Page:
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Debate around the origin of AIDS has sparked considerable interest and controversy since the beginning of the epidemic. However, in trying to identify where AIDS originated, there is a danger that people may try and use the debate to attribute blame for the disease to particular groups of individuals or certain lifestyles.
The first cases of AIDS occurred in the USA in 1981, but they provide little information about the source of the disease. There is now clear evidence that the disease AIDS is caused by the virus HIV. So to find the source of AIDS we need to look for the origin of HIV.
The issue of the origin of HIV could go beyond one of purely academic interest, as an understanding of where the virus originated and how it evolved could be crucial in developing a vaccine against HIV and more effective treatments in the future. Also, a knowledge of how the AIDS epidemic emerged could be important in both mapping the future course of the epidemic and developing effective education and prevention programme.
What type of virus is HIV?
HIV is part of a family or group of viruses called lentiviruses. Lentiviruses other than HIV have been found in a wide range of nonhuman primates. These other lentiviruses are known collectively as simian (monkey) viruses (SIV) where a subscript is used to denote their species of origin.
So where did HIV come from? Did HIV come from an SIV?
It is now generally accepted that HIV is a descendant of simian (monkey) immunodeficiency virus (SIV). Certain simian immunodeficiency viruses bear a very close resemblance to HIV-1 and HIV-2, the two types of HIV.
For example, HIV-2 corresponds to a simian immunodeficiency virus found in the sooty mangabey monkey (SIVsm), sometimes known as the green monkey, which is indigenous to western Africa.
The more virulent strain of HIV, namely HIV-1, was until very recently more difficult to place. Until 1999 the closest counterpart that had been identified was the simian (monkey) immunodeficiency virus that was known to infect chimpanzees (SIVcpz), but this virus had significant differences between it and HIV.
So what happened in 1999?
Are chimpanzees now known to be the source of HIV?
In February 1999 it was announced1 that a group of researchers from the University of Alabama had studied frozen tissue from a chimpanzee and found that the simian virus it carried (SIVcpz) was almost identical to HIV-1. The chimpanzee came from a sub-group of chimpanzees known as Pan troglodytes troglodytes, which were once common in west-central Africa.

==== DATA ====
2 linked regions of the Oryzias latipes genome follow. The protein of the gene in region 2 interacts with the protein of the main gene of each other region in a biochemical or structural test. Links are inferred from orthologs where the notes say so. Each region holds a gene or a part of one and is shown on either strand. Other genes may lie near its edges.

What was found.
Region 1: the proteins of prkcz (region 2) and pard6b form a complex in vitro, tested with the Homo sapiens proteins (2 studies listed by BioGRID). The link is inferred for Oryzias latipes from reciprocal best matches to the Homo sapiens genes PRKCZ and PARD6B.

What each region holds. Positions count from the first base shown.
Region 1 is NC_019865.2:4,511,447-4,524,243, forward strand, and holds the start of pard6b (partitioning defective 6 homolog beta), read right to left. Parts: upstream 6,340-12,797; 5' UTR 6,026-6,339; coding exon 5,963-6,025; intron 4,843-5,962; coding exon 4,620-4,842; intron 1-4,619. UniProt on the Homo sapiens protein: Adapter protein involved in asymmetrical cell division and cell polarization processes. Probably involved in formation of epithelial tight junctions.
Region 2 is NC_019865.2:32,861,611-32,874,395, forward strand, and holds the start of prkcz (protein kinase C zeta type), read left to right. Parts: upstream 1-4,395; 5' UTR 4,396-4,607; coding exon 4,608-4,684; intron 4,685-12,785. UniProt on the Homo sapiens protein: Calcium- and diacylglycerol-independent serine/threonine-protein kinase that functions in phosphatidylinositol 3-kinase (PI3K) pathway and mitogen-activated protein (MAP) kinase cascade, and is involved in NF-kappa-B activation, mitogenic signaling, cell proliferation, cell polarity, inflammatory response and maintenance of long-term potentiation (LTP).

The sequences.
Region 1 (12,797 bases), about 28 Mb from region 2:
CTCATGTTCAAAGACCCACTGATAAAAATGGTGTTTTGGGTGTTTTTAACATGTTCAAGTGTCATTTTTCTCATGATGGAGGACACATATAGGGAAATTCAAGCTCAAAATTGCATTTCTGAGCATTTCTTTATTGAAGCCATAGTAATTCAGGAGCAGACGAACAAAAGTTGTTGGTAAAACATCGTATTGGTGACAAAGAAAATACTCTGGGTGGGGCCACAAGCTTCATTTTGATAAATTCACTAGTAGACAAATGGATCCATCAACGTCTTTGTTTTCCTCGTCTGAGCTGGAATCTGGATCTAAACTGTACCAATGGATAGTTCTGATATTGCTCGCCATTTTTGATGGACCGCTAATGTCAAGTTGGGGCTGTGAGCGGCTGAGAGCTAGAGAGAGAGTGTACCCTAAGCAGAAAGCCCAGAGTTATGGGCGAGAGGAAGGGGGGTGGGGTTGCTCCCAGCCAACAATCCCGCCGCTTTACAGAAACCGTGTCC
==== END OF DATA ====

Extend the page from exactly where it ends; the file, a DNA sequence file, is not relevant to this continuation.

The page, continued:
It is claimed by the researchers that this shows that these chimpanzees were the source of HIV-1, and that the virus at some point crossed species from chimpanzees to human. However, it is not necessarily clear that chimpanzees are the original reservoir for HIV-1 because chimpanzees are only rarely infected with SIVcpz. It is therefore possible that both chimpanzees and humans have been infected from a third, as yet unidentified, primate species.2 In either case at least two separate transfers into the human population would have been required.
How could HIV have crossed species?
It has been known for a long time that certain viruses can pass from animals to humans, and this process is referred to as zoonosis.
The researchers from the University of Alabama have suggested that HIV could have crossed over from chimpanzees as a result of a human killing a chimp and eating it for food.
Some other rather controversial theories have contended that HIV was transferred iatrogenically i.e. via medical experiments. One particularly well publicised theory is that polio vaccines played a role in the transfer, as the vaccines were prepared using monkey kidneys.
In February 2000 it was announced that the Wistar Institute in Philadelphia had discovered in its stores a phial of polio vaccine that had been used as part of a polio vaccination programme in the Belgian Congo in the 1950s.it was planned to test this vaccine for the presence of HIV.
But crucial to the credibility of any of these alternative theories is the question of when the transfer took place.
Is there any evidence of when the transfer took place?